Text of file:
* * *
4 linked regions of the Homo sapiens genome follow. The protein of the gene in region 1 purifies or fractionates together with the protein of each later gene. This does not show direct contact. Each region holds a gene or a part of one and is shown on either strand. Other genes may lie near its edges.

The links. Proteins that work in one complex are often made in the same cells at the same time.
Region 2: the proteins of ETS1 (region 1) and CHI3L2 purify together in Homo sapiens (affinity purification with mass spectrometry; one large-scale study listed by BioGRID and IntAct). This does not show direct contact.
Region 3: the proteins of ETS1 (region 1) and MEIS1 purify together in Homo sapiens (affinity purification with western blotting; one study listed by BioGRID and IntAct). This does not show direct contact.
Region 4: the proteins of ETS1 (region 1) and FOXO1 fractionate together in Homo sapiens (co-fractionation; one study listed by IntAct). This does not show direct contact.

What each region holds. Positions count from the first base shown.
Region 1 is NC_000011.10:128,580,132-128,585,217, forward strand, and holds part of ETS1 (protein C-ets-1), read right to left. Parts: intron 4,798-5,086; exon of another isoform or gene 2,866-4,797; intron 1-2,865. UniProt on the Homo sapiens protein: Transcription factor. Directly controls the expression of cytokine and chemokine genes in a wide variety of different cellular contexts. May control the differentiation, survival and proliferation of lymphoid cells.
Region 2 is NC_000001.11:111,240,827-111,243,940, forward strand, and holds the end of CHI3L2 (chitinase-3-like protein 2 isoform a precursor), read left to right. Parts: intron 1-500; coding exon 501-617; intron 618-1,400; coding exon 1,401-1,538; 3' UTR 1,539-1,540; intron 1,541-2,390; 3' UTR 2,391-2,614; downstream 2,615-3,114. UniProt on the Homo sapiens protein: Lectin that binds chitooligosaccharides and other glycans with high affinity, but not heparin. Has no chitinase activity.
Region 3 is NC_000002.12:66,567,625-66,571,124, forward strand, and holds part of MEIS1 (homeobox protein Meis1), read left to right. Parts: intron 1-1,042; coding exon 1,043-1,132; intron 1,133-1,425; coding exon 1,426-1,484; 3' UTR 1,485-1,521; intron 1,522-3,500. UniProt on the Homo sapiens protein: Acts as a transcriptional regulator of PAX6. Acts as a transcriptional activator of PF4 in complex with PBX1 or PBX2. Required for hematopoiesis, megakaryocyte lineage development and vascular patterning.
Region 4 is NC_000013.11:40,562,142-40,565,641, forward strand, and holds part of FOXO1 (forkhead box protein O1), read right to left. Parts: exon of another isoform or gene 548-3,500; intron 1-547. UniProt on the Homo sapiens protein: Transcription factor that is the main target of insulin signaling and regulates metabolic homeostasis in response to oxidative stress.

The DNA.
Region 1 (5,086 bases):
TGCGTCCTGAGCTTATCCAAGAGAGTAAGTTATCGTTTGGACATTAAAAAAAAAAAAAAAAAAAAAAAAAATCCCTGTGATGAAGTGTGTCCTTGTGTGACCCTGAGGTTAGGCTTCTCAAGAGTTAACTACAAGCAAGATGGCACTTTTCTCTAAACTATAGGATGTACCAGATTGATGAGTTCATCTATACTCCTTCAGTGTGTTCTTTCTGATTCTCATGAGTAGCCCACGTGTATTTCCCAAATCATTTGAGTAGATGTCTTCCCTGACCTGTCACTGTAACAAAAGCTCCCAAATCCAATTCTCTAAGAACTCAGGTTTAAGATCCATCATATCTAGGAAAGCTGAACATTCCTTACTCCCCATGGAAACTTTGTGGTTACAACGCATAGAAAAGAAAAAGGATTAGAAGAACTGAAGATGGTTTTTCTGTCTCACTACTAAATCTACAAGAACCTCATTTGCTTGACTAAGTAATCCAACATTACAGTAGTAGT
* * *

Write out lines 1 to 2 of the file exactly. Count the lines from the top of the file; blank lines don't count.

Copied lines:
4 linked regions of the Homo sapiens genome follow. The protein of the gene in region 1 purifies or fractionates together with the protein of each later gene. This does not show direct contact. Each region holds a gene or a part of one and is shown on either strand. Other genes may lie near its edges.

The links. Proteins that work in one complex are often made in the same cells at the same time.